An electric guitar riff duets with an energetic cello, followed by the drummer leading violin strings to set off the rock-influenced melody of “Ghettoblaster.” The mix of classical and electric instrumentation should contend with one another, yet instead it creates a spirited intensity. A tranquil saxophone brings down the temperament of the strings to a smooth jazz vibe while the end of the song builds into a roar.
The Mercy Stone is a new 10-member, 12-piece ensemble with roots heavily planted in Cal State Fullerton, as the majority of the members are alumni or current students of the school’s music program. They independently released their first album, “Ghettoblaster” on Sept. 4 and are already discussing label contracts for distribution deals.
“I realized I wanted to have this project that’s kind of like a rock band but I was definitely looking to draw on some of the art music tradition that I’ve been studying in school and dealing with for the past several years,” said Scott Grady, sole composer and electric guitarist of The Mercy Stone.
Grady was experimenting with rock in a classical setting at his recitals during his master’s program at CSUF. After he graduated in 2015, he sought to create a rock band consisting of a full-string section along with drums and an electric guitar. He wanted to integrate the elements of his classical training with the rock, pop, funk, reggae and metal music that he grew up listening to without it sounding “gimmicky.”
“First Light,” a mellow intertwining of electric guitar plucks and string strokes, became the track that solidified The Mercy Stone during their initial rehearsals.
“If perhaps there is a theme on the album, it would be one of alienation – especially alienation coming from an academic music environment from the past few years. I was encountering, studying, absorbing a lot of new art music, a lot of which I think is absolutely brilliant. And at the same time, as a generalization, (I was) feeling an overwhelming disconnect between artists and audiences,” Grady said.
Grady finds that his album “Ghettoblaster” is a reaction against this alienation because it allowed him to compose satisfying music based on his influences and studies.
Shawn Graham, the bassist in The Mercy Stone, is pursuing a master’s in jazz performance at CSUF and has prior experience with classical and rock music. Graham said he has continued his involvement with The Mercy Stone because the band allows him to play a convergence of these genres, and described Grady as a “musical genius.”
Songs such as “Triptide” take lead from some of Grady’s modern influences like Pink Floyd and Jimi Hendrix as his electric guitar often rings over the accompanied classical and jazz sounds. The album has an experimental feel as familiar genres pulse in and out. The string section rises to the challenge of the arrangements as they keep exploring their place away from a classic orchestra.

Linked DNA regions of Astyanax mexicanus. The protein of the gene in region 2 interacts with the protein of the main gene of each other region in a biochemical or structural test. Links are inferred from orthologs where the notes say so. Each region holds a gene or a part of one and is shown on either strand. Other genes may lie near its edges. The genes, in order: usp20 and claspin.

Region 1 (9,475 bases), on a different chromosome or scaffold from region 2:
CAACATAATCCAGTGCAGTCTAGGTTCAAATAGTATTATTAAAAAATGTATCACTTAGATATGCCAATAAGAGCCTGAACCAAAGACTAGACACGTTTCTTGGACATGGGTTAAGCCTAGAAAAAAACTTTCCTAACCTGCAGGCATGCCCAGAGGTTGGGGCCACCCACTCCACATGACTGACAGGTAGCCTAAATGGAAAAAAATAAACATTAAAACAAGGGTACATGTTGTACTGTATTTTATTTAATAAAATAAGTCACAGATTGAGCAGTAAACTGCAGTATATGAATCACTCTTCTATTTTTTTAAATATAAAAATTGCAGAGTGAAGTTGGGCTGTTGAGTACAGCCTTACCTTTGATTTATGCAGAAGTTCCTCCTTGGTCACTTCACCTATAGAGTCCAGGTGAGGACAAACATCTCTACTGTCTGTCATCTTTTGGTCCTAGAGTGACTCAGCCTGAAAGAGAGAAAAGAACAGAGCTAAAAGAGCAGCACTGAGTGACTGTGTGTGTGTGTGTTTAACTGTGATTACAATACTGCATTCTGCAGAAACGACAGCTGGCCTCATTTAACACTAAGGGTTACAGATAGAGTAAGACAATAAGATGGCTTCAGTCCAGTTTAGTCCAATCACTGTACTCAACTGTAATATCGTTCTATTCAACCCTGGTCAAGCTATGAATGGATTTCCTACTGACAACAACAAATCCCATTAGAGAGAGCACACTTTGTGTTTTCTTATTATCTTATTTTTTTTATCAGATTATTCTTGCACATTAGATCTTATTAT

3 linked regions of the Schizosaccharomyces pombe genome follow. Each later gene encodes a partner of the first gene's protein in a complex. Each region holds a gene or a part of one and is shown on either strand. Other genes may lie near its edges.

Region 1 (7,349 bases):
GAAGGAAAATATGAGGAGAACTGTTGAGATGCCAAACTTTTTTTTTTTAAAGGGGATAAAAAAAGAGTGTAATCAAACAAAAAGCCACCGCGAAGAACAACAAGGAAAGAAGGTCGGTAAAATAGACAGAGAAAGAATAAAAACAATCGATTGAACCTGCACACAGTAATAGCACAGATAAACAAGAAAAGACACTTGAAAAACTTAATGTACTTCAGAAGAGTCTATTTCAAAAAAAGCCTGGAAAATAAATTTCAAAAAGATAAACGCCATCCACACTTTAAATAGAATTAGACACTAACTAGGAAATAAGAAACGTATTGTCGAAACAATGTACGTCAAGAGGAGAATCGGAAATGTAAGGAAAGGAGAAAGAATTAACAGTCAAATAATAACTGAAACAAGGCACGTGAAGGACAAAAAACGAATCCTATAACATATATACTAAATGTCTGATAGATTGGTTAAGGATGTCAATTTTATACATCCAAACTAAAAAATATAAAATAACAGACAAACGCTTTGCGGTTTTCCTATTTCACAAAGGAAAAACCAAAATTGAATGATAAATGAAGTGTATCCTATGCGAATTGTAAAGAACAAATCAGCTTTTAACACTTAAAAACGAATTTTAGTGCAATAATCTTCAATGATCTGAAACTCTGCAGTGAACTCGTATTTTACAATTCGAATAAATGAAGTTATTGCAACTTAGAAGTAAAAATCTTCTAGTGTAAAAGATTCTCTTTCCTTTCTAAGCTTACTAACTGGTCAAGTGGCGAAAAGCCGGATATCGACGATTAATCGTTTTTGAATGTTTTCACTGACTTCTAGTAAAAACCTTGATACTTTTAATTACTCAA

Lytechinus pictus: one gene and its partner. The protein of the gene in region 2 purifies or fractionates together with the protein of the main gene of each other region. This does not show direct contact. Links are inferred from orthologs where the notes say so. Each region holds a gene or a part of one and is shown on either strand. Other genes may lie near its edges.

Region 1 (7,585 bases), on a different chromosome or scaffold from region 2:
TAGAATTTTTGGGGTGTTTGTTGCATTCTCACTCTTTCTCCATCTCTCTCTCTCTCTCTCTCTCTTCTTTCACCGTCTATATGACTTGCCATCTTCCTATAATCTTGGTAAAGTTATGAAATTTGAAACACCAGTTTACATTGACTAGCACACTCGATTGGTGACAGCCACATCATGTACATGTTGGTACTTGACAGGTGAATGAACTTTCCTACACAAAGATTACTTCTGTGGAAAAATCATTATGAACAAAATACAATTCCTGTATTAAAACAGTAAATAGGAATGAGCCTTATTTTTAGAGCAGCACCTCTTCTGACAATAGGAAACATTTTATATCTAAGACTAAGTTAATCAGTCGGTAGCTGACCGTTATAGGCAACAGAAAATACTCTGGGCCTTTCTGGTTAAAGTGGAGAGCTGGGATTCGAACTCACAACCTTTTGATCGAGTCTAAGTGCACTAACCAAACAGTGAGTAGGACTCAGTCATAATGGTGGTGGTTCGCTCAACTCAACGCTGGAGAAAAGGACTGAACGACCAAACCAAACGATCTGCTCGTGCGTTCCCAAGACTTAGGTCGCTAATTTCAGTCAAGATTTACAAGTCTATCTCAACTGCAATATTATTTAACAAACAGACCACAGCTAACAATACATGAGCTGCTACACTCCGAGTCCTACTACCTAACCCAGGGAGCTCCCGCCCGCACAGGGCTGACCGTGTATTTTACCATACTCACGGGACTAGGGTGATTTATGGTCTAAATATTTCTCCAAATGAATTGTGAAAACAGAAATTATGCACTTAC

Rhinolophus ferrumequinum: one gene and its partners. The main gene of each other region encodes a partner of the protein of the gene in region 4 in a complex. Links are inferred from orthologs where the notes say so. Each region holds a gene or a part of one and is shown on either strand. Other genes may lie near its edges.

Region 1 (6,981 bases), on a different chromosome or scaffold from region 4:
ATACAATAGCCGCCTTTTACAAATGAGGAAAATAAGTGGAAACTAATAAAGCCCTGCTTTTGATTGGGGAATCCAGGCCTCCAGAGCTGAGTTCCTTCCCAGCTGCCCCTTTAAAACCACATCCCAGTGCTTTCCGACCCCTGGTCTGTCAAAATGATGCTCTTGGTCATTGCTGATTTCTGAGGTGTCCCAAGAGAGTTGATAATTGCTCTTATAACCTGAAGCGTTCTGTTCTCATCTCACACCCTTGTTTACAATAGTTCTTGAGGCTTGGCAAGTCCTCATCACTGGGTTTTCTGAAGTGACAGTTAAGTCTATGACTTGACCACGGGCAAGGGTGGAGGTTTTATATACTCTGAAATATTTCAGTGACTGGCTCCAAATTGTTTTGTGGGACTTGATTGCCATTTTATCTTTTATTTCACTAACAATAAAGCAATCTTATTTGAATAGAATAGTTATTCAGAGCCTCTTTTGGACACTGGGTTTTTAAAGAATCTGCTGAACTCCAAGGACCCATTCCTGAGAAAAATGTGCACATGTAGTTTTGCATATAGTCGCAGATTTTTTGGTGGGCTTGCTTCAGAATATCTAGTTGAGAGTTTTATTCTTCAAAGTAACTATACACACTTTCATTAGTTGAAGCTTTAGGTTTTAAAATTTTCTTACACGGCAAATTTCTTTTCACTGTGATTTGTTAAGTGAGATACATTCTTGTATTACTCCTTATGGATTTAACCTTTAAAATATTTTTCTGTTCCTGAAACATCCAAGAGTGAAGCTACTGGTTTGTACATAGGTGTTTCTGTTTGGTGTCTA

“I feel like this project and this album takes on quite seriously some absurd and comical hypotheticals like if Jimi Hendrix would have picked up a cello as a teenager instead of a guitar and spent his time playing in string quartets and orchestras,” Grady said. “What would have come out of that?”
While Grady was a student at CSUF he heard cellist Emmanuel Ventura-Cruess’ band Emael play a couple of times and was inspired by his eclectic sound. Ventura-Cruess said he was already playing rock with his cello, leaving Grady confident in Ventura-Cruess’ abilities when writing his cello parts for The Mercy Stone.
“A lot of people are doing the rock-classical thing but most of the people who are doing that are just playing covers of old rock songs,” said CSUF alumnus Ventura-Cruess. “I think the thing that makes The Mercy Stone different is we’re playing some pretty complex music, time signature and harmonic wise and it’s all original. Scott’s writing some stuff that is brand new, we’re not playing covers.”
Drummer and CSUF alumnus Joris Daniel Hoogsteder is also a part of both The Mercy Stone and Emael. Saxophonist Steven Ragsdale, woodwind performer Nathan King, violinist Dei Urresti, percussionist Luther Schmidt and viola player Taichiroh Kanauchi are additionally affiliated with CSUF and Grady’s band. Cal State Long Beach alumna Jasmine Kim is an additional violinist in the band.
The moment when Grady wrote the album’s title track “Ghettoblaster” was when Grady felt like he had finally composed the sound that he was setting out to create. He describes the process of recording the album as psychologically challenging but eventually he learned to love the process. “Ghettoblaster” was recorded locally in downtown Fullerton and Brea.
“I feel like everything came together really well. At some point, I was able to let go of listening really critically and now I can just listen and be really psyched about the album from start to finish,” Grady said. “This project for me, especially the recording of the album, was for better or for worse like growing up both as a person and an artist.”